“But when you pray, go into your private room, shut your door, and pray to your Father who is in secret. And your Father who sees in secret will reward you” (Matthew 6:6).

This series we are in is called, “Soul Detox.” We are decluttering and deep cleaning our hearts through fasting. But why is it that prayer is so essential to fasting?

You see, the purpose of fasting, as we touched on in our last devotion, is for us to break a routine and allow God to disrupt our lives through a season of fasting. But we don’t do this with the intention to hurry through the season so that God will give us whatever we’ve been praying for. That’s manipulation. You can’t bribe God for a blessing.

You’re giving up something in the natural so that you become more aware of Him working in the supernatural. How does this happen? Through prayer.

When Jesus began teaching His disciples about spiritual discipline, He began with prayer. We so often forget the power of prayer, and in Christian culture, it can become so monotonous and mundane—so routine—that it loses all meaning.

What is prayer? It’s more than asking things of God; it’s more than saying what we know we should say but not really meaning it. “Dear Lord, thank you for x,y,z…bless this day, bless this food, help us to be more like You…amen.” Pass the biscuits. Where’s the power? Where’s the passion?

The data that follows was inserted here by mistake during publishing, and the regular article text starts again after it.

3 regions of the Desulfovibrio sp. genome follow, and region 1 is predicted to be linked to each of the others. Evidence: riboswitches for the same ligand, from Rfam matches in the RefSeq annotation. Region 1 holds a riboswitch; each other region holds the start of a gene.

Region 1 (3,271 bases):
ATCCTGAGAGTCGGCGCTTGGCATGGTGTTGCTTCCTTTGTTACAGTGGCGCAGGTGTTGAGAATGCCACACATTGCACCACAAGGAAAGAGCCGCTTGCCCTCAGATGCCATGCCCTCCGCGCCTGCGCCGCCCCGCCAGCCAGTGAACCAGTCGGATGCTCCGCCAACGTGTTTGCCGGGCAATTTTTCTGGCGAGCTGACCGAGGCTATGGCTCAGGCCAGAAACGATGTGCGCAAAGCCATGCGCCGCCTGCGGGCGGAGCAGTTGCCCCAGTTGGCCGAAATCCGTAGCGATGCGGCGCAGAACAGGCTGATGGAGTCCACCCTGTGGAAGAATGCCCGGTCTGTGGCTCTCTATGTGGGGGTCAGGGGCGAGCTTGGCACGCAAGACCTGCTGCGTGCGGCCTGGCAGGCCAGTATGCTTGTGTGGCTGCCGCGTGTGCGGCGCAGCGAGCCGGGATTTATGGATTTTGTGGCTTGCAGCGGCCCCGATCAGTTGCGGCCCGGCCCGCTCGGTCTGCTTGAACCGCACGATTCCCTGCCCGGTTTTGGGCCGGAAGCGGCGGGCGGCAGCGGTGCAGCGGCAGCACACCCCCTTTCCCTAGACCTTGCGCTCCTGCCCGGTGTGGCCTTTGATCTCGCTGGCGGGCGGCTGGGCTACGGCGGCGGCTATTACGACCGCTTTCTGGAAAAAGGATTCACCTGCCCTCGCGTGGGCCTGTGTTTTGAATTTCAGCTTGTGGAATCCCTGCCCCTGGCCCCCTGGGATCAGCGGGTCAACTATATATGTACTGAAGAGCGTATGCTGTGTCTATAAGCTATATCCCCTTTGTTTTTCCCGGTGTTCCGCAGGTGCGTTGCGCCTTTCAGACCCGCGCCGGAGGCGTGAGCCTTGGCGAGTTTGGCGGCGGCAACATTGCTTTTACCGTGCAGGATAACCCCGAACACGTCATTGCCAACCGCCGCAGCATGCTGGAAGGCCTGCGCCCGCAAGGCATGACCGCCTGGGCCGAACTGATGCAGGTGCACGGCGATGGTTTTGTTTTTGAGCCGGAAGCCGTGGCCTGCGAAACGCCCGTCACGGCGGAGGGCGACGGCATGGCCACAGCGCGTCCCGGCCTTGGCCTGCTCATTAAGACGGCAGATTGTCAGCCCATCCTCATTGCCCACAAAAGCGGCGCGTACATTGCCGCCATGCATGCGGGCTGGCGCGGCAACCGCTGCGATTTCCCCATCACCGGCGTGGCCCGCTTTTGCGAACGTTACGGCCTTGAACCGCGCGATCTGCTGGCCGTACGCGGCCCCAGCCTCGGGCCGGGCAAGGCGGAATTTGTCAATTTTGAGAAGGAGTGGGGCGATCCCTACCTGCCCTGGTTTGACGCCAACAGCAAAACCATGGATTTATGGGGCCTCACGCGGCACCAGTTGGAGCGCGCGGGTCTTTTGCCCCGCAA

We don’t have to blow the windows out every time we say a prayer, but there’s a difference between praying because we should and praying because it’s our lifeline. It’s different when we realize that prayer is our doorway straight to the Father, and we feel like we’re going to burst at the seams just to know what He wants to say. I’ve got to know what You’re saying, Lord. I’ve got to be near You. How many times have we been that desperate for Him?

Prayer is communication with the Father. It’s where we learn His heart, and when we learn His heart, we begin to care less about what’s in His hands. Fasting then becomes less about the blessing and more about pursuing your Father. Prayer and fasting—you can’t have one without the other.

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